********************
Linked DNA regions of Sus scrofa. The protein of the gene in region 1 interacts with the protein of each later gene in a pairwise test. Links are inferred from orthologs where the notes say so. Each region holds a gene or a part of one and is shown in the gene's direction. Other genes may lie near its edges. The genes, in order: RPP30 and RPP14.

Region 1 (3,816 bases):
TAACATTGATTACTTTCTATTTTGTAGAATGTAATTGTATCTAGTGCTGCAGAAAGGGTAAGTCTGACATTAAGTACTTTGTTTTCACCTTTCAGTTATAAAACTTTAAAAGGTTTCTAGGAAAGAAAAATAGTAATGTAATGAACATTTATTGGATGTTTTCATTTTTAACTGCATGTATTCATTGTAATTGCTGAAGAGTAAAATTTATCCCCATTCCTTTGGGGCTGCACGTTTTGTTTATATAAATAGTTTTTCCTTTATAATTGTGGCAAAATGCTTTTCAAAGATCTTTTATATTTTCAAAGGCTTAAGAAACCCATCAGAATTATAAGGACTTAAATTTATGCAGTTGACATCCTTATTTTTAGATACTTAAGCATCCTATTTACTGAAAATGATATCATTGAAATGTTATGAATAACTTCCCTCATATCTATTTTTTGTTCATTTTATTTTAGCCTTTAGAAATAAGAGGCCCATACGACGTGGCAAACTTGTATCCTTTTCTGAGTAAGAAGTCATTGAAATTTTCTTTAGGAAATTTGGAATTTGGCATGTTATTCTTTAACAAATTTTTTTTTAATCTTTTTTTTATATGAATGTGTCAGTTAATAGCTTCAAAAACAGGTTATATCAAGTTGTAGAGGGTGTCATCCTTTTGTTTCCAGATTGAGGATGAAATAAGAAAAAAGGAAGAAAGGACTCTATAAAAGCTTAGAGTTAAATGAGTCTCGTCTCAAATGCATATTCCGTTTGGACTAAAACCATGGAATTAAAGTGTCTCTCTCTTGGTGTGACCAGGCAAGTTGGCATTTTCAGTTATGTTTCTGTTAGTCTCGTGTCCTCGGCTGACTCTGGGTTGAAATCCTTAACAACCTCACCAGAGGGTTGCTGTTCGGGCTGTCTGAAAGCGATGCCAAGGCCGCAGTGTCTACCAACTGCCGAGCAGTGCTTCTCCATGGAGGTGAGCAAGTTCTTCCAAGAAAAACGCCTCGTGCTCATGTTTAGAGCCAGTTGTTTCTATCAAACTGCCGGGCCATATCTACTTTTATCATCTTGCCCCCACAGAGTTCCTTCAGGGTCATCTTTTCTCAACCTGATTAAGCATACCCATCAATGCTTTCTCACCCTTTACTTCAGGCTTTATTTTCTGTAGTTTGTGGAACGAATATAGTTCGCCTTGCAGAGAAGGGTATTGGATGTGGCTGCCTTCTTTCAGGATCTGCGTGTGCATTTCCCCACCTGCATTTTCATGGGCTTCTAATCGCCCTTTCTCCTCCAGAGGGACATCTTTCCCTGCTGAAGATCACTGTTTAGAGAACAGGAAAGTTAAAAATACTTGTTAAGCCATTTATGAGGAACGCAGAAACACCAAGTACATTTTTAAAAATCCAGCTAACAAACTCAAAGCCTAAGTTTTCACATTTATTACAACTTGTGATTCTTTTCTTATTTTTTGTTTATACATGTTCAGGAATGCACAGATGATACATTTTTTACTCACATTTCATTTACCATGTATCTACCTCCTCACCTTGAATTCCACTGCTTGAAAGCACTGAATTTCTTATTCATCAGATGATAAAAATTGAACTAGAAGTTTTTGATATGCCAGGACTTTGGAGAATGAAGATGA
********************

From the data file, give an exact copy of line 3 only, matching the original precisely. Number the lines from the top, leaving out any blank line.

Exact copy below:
TAACATTGATTACTTTCTATTTTGTAGAATGTAATTGTATCTAGTGCTGCAGAAAGGGTAAGTCTGACATTAAGTACTTTGTTTTCACCTTTCAGTTATAAAACTTTAAAAGGTTTCTAGGAAAGAAAAATAGTAATGTAATGAACATTTATTGGATGTTTTCATTTTTAACTGCATGTATTCATTGTAATTGCTGAAGAGTAAAATTTATCCCCATTCCTTTGGGGCTGCACGTTTTGTTTATATAAATAGTTTTTCCTTTATAATTGTGGCAAAATGCTTTTCAAAGATCTTTTATATTTTCAAAGGCTTAAGAAACCCATCAGAATTATAAGGACTTAAATTTATGCAGTTGACATCCTTATTTTTAGATACTTAAGCATCCTATTTACTGAAAATGATATCATTGAAATGTTATGAATAACTTCCCTCATATCTATTTTTTGTTCATTTTATTTTAGCCTTTAGAAATAAGAGGCCCATACGACGTGGCAAACTTGTATCCTTTTCTGAGTAAGAAGTCATTGAAATTTTCTTTAGGAAATTTGGAATTTGGCATGTTATTCTTTAACAAATTTTTTTTTAATCTTTTTTTTATATGAATGTGTCAGTTAATAGCTTCAAAAACAGGTTATATCAAGTTGTAGAGGGTGTCATCCTTTTGTTTCCAGATTGAGGATGAAATAAGAAAAAAGGAAGAAAGGACTCTATAAAAGCTTAGAGTTAAATGAGTCTCGTCTCAAATGCATATTCCGTTTGGACTAAAACCATGGAATTAAAGTGTCTCTCTCTTGGTGTGACCAGGCAAGTTGGCATTTTCAGTTATGTTTCTGTTAGTCTCGTGTCCTCGGCTGACTCTGGGTTGAAATCCTTAACAACCTCACCAGAGGGTTGCTGTTCGGGCTGTCTGAAAGCGATGCCAAGGCCGCAGTGTCTACCAACTGCCGAGCAGTGCTTCTCCATGGAGGTGAGCAAGTTCTTCCAAGAAAAACGCCTCGTGCTCATGTTTAGAGCCAGTTGTTTCTATCAAACTGCCGGGCCATATCTACTTTTATCATCTTGCCCCCACAGAGTTCCTTCAGGGTCATCTTTTCTCAACCTGATTAAGCATACCCATCAATGCTTTCTCACCCTTTACTTCAGGCTTTATTTTCTGTAGTTTGTGGAACGAATATAGTTCGCCTTGCAGAGAAGGGTATTGGATGTGGCTGCCTTCTTTCAGGATCTGCGTGTGCATTTCCCCACCTGCATTTTCATGGGCTTCTAATCGCCCTTTCTCCTCCAGAGGGACATCTTTCCCTGCTGAAGATCACTGTTTAGAGAACAGGAAAGTTAAAAATACTTGTTAAGCCATTTATGAGGAACGCAGAAACACCAAGTACATTTTTAAAAATCCAGCTAACAAACTCAAAGCCTAAGTTTTCACATTTATTACAACTTGTGATTCTTTTCTTATTTTTTGTTTATACATGTTCAGGAATGCACAGATGATACATTTTTTACTCACATTTCATTTACCATGTATCTACCTCCTCACCTTGAATTCCACTGCTTGAAAGCACTGAATTTCTTATTCATCAGATGATAAAAATTGAACTAGAAGTTTTTGATATGCCAGGACTTTGGAGAATGAAGATGA